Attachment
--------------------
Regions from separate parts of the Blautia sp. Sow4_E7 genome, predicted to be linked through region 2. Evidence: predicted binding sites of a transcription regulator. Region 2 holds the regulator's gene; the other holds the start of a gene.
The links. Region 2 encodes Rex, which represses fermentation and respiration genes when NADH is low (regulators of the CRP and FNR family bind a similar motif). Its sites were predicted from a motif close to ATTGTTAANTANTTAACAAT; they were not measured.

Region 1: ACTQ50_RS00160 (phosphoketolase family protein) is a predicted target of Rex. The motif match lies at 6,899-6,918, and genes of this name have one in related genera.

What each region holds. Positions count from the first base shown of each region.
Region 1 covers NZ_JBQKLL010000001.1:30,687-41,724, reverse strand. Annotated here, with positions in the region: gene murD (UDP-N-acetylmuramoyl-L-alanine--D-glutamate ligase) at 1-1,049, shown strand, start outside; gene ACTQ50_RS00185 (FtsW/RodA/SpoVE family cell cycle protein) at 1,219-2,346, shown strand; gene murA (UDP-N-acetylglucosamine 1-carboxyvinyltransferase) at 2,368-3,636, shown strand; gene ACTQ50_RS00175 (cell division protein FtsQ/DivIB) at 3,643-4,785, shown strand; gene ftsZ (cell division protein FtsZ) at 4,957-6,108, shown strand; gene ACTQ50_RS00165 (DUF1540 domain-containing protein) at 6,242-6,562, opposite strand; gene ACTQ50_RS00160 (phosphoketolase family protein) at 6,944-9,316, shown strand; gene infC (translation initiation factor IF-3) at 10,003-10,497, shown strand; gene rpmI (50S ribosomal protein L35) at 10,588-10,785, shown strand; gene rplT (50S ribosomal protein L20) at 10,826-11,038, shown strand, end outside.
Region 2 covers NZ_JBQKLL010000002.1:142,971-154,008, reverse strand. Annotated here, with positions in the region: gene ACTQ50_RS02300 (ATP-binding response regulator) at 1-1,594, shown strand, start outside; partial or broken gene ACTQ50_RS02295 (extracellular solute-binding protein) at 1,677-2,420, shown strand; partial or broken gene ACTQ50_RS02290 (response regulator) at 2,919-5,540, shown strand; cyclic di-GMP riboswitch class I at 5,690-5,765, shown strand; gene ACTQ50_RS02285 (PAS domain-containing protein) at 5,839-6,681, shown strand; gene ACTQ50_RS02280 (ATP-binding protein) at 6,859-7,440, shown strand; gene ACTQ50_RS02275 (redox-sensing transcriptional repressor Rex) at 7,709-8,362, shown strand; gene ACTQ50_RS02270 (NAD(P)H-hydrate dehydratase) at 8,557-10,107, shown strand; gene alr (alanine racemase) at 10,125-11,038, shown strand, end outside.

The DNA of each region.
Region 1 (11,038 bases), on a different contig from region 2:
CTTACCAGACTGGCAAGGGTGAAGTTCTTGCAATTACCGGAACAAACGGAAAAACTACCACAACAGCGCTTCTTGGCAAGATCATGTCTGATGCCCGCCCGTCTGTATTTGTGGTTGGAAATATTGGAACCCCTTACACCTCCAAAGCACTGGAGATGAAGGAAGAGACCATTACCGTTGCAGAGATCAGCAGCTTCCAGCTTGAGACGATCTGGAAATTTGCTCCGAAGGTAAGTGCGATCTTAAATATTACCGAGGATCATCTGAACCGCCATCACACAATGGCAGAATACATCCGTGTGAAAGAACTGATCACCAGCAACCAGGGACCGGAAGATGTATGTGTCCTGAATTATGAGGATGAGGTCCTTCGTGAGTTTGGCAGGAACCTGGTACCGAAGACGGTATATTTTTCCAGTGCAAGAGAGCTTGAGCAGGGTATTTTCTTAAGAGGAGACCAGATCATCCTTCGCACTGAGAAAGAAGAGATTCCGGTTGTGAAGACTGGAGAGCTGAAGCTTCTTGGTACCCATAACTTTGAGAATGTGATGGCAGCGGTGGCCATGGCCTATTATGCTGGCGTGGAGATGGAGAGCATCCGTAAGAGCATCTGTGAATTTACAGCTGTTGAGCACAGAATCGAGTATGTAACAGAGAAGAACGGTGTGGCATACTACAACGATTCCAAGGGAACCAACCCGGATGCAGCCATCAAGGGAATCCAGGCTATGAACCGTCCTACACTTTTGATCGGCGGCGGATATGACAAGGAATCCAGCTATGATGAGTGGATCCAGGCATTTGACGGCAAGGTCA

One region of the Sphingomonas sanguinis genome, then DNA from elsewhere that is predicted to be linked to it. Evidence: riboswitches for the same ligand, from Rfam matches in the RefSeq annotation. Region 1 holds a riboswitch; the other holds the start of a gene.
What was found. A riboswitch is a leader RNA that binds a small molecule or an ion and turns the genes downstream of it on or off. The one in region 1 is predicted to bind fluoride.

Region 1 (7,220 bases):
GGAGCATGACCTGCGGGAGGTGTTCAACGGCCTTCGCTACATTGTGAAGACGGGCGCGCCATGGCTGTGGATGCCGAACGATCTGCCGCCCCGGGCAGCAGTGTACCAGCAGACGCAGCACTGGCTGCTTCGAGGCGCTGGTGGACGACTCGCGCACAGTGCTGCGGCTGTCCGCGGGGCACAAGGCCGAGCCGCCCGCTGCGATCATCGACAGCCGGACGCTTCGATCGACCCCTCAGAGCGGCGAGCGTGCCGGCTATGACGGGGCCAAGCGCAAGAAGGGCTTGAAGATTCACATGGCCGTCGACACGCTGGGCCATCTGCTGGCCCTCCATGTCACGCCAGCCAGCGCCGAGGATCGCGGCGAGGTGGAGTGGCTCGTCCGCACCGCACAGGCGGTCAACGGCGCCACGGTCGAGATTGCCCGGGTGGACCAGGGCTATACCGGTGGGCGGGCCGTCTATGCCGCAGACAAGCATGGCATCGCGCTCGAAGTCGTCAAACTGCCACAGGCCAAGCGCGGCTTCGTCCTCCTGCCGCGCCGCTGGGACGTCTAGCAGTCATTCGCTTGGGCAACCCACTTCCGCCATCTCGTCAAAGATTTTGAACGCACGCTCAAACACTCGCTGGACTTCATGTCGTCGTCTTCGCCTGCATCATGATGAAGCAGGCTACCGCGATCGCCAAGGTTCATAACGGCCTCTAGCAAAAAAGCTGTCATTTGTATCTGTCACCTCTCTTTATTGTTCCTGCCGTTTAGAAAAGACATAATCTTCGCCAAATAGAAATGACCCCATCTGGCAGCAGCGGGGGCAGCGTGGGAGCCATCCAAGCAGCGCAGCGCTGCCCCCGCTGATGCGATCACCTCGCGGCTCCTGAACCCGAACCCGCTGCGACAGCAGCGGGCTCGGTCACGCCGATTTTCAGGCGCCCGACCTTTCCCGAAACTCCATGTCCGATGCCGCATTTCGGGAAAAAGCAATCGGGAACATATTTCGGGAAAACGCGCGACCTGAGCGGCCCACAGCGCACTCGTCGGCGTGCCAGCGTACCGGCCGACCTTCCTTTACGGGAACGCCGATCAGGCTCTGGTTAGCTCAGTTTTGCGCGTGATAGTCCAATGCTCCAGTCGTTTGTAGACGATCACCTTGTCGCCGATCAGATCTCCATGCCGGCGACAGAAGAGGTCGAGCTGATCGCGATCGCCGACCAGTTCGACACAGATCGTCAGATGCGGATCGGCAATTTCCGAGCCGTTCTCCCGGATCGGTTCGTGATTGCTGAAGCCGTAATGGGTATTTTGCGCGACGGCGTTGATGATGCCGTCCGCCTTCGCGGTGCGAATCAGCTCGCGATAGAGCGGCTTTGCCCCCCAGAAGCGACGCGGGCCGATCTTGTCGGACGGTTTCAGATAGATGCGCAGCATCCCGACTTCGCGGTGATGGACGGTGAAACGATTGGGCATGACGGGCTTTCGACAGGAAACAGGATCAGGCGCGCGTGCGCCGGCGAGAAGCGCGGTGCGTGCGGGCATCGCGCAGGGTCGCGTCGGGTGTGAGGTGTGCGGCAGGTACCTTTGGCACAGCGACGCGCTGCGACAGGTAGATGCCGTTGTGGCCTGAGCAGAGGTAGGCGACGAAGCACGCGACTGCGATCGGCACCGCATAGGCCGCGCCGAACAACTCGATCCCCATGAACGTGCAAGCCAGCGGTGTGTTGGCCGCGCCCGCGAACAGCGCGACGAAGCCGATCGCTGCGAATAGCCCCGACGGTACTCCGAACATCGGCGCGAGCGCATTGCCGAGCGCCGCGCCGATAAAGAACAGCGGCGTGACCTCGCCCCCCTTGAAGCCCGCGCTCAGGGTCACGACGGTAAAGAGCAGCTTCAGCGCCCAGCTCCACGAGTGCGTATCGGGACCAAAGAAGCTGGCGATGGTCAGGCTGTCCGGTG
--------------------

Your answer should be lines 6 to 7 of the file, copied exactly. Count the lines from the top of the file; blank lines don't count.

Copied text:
Region 2 covers NZ_JBQKLL010000002.1:142,971-154,008, reverse strand. Annotated here, with positions in the region: gene ACTQ50_RS02300 (ATP-binding response regulator) at 1-1,594, shown strand, start outside; partial or broken gene ACTQ50_RS02295 (extracellular solute-binding protein) at 1,677-2,420, shown strand; partial or broken gene ACTQ50_RS02290 (response regulator) at 2,919-5,540, shown strand; cyclic di-GMP riboswitch class I at 5,690-5,765, shown strand; gene ACTQ50_RS02285 (PAS domain-containing protein) at 5,839-6,681, shown strand; gene ACTQ50_RS02280 (ATP-binding protein) at 6,859-7,440, shown strand; gene ACTQ50_RS02275 (redox-sensing transcriptional repressor Rex) at 7,709-8,362, shown strand; gene ACTQ50_RS02270 (NAD(P)H-hydrate dehydratase) at 8,557-10,107, shown strand; gene alr (alanine racemase) at 10,125-11,038, shown strand, end outside.

The DNA of each region.